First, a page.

Jackson Pollock's (1912–1956) first large-scale painting, Mural, in many ways represents the birth of Pollock, the legend. The controversial artist’s creation of this painting has been recounted in dozens of books and dramatized in the Oscar-winning film Pollock. Rumors—such as it was painted in one alcohol-fueled night and at first didn’t fit the intended space—abound. But never in doubt was that the creation of the painting was pivotal, not only for Pollock but for the Abstract Expressionists who would follow his radical conception of art —“no limits, just edges.”
Mural, painted in 1943, was Pollock’s first major commission. It was made for the entrance hall of the Manhattan duplex of Peggy Guggenheim, who donated it to the University of Iowa in the 1950s where it stayed until its 2012 arrival for conservation and study at the Getty Center. This book unveils the findings of that examination, providing a more complete picture of Pollock’s process than ever before. It includes an essay by eminent Pollock scholar Ellen G. Landau and an introduction by comedian Steve Martin. It accompanies an exhibition of the painting on view at the J. Paul Getty Museum from March 11 through June 1, 2014.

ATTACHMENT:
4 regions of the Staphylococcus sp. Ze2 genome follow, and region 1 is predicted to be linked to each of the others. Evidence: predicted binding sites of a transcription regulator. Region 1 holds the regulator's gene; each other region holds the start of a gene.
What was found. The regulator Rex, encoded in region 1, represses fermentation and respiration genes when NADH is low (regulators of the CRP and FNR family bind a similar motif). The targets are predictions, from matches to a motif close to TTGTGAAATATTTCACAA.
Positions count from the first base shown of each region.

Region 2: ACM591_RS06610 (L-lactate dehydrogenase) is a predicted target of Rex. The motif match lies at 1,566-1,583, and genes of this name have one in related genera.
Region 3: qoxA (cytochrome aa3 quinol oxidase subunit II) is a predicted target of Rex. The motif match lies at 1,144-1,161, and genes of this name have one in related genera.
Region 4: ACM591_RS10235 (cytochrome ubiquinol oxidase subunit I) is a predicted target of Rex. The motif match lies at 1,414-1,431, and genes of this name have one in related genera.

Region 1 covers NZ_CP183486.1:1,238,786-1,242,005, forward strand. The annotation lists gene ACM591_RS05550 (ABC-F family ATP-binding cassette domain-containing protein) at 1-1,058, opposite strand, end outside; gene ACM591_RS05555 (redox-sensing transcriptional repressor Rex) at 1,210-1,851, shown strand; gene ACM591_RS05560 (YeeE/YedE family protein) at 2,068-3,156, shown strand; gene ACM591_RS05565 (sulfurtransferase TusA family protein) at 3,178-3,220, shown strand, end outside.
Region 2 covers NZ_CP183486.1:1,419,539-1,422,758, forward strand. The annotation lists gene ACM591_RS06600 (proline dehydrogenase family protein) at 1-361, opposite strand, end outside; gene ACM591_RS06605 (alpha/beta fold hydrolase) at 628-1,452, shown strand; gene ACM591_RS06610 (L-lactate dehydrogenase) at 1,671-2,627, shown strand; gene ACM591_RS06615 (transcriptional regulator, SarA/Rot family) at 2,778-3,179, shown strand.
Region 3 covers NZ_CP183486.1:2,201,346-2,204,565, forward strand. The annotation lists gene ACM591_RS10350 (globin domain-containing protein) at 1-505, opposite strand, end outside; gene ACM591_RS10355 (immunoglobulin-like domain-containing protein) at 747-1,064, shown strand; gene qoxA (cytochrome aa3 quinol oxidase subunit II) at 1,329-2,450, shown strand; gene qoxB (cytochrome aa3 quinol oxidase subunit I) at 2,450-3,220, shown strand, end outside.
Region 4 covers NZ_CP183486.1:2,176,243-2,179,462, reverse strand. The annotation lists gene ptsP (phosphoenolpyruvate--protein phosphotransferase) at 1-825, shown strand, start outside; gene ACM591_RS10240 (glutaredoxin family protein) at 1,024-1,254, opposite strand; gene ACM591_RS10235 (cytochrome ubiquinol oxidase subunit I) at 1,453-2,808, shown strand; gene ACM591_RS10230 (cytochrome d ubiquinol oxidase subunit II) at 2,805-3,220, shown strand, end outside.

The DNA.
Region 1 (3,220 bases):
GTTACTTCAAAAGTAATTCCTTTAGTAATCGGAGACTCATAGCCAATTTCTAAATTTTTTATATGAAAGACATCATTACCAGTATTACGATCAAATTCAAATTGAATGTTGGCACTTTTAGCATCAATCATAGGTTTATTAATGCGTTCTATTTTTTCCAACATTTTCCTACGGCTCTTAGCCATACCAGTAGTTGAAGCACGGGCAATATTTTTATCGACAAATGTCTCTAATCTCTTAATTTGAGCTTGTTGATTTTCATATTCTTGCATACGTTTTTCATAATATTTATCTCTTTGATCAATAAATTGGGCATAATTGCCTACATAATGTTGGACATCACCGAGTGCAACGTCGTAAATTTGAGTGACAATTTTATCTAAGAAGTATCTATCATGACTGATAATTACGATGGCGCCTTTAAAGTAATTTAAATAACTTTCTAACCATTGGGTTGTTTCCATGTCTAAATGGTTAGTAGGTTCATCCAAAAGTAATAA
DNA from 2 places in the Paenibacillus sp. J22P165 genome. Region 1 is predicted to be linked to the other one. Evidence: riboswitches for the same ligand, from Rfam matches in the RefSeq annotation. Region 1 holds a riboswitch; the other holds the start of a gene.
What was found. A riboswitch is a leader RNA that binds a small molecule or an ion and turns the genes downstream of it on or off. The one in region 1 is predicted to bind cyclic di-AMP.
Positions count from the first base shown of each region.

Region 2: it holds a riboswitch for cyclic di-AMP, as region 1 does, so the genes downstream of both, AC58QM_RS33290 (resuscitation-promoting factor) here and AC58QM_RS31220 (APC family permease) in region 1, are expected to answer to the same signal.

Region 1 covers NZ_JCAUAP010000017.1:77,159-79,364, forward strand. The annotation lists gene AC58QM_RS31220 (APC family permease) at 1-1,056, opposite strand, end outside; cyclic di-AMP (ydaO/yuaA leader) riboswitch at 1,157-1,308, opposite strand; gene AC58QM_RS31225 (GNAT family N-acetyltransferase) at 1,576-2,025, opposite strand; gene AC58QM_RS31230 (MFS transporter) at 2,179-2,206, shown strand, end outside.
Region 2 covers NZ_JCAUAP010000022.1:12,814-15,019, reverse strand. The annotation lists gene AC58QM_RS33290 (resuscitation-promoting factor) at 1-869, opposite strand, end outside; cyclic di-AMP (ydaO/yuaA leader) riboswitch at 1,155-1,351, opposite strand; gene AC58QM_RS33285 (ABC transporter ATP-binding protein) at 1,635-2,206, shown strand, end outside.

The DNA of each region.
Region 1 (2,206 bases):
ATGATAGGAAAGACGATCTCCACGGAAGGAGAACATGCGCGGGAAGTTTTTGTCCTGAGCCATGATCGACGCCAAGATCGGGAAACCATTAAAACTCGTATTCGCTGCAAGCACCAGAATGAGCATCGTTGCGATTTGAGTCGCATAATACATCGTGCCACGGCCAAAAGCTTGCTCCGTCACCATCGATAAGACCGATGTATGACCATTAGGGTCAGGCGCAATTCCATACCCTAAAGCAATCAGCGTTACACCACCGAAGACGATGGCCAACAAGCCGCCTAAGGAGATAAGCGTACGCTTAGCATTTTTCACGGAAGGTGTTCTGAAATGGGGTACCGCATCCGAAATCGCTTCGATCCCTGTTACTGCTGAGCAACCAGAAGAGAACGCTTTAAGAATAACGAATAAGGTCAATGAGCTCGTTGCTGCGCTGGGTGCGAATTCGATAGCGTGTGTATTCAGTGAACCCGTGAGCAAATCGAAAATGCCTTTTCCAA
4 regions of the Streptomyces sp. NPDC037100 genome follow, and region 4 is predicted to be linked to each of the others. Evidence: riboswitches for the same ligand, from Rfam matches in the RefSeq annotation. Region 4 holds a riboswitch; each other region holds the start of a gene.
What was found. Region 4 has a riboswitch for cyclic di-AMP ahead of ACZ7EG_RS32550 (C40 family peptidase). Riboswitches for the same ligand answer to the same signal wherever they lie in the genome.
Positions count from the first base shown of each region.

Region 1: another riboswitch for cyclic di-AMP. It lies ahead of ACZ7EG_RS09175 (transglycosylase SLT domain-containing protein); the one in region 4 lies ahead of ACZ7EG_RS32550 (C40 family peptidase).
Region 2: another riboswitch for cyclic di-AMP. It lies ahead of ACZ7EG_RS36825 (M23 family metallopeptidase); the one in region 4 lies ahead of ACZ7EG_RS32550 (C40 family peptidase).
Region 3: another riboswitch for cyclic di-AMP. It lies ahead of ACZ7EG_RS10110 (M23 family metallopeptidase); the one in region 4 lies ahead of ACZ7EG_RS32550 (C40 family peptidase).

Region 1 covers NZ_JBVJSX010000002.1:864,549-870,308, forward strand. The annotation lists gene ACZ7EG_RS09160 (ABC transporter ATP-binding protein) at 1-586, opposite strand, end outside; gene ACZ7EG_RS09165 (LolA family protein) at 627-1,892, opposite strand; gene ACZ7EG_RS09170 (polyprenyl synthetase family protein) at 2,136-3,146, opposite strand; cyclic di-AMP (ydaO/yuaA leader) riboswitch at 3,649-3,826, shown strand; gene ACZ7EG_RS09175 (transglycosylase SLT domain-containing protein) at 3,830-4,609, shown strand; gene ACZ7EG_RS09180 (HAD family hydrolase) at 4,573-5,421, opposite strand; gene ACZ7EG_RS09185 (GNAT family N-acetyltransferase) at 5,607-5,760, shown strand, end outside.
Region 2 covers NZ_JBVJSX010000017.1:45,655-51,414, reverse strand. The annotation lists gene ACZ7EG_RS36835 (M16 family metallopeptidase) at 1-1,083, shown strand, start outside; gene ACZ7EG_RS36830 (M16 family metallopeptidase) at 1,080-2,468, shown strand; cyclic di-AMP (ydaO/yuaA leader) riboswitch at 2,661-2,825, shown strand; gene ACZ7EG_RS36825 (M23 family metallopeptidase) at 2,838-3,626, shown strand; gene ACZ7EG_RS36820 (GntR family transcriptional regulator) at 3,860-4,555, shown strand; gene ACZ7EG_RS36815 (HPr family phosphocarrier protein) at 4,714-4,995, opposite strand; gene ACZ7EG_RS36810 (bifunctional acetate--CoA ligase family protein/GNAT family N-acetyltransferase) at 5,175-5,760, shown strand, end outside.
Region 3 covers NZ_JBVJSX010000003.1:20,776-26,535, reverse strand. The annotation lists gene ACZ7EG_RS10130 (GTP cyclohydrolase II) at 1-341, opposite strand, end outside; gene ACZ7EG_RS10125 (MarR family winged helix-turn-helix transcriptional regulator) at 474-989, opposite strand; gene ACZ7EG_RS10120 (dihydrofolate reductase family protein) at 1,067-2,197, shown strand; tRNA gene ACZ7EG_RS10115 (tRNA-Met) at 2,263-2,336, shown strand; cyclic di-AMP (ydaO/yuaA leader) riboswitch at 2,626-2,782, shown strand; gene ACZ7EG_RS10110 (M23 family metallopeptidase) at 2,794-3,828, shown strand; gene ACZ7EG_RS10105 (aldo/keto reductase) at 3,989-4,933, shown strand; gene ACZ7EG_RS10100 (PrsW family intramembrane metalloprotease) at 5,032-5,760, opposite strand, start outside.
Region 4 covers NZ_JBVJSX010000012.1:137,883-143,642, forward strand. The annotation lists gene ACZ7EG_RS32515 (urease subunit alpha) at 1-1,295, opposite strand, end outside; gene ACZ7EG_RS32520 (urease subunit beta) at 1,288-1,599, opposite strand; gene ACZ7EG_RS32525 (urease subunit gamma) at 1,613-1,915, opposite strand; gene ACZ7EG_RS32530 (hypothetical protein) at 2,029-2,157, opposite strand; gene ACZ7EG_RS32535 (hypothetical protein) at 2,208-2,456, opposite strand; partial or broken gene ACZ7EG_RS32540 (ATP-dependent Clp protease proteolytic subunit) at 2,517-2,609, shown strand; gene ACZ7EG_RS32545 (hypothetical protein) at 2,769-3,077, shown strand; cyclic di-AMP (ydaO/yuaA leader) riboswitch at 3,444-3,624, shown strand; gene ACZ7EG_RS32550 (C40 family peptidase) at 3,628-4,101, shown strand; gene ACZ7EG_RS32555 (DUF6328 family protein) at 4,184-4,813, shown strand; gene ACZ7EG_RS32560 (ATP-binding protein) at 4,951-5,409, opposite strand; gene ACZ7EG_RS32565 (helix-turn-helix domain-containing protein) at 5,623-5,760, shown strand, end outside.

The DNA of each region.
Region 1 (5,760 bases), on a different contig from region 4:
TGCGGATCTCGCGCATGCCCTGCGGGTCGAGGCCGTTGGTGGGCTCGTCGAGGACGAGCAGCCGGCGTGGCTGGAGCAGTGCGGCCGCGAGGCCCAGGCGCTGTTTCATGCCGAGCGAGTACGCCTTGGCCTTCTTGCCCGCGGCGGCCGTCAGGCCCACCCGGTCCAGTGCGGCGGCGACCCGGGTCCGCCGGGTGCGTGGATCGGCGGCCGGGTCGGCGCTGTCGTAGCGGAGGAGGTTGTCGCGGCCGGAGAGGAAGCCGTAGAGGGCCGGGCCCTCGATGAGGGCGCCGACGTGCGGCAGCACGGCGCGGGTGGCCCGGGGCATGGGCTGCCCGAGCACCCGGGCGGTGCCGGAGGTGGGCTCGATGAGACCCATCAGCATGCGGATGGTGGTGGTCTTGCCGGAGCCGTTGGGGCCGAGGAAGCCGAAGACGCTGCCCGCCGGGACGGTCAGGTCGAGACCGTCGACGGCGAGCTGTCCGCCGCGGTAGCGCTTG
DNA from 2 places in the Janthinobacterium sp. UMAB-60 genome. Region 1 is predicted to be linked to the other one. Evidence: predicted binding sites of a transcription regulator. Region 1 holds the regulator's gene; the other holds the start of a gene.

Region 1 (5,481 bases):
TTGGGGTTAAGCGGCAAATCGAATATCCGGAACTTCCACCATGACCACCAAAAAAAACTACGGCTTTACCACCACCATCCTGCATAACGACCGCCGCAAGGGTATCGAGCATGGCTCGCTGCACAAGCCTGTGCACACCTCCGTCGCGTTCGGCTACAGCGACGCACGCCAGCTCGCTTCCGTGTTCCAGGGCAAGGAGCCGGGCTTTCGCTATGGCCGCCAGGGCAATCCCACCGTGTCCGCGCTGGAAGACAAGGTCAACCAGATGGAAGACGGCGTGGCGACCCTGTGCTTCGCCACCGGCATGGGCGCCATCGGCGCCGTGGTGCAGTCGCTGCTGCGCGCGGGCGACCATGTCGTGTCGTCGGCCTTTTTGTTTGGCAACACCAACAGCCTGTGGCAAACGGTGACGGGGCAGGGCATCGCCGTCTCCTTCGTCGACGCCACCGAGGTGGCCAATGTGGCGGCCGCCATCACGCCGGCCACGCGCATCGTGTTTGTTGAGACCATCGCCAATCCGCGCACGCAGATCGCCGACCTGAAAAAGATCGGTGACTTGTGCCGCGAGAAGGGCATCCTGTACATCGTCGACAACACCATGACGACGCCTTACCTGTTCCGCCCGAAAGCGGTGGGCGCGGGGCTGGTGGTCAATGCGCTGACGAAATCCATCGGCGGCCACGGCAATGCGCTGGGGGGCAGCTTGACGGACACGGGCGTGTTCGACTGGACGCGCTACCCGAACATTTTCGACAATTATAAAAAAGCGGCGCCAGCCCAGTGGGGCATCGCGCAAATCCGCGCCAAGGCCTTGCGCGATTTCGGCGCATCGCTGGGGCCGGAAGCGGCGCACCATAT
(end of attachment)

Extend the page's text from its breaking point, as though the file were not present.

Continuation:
Yvonne Szafran is senior conservator of paintings and Laura Rivers is associate conservator of paintings at the J. Paul Getty Museum. Alan Phenix is a scientist and Tom Learner is head of science at the Getty Conservation Institute. Ellen G. Landau is Andrew W. Mellon Professor Emerita of the Humanities at Case Western Reserve University and has published widely on Abstract Expressionism. Steve Martin is a comedian, actor, musician, writer, and art collector.
“The probing investigation in Mural shed new light on Pollock’s work process and approach to paint, and offers a rare close-up look at an influential work.”
“Here is a treasure trove of detailed information on Pollock, the mural, the techniques used, and even the paint. . . . A compelling treat for Pollock fans. . . . Well researched and well written.”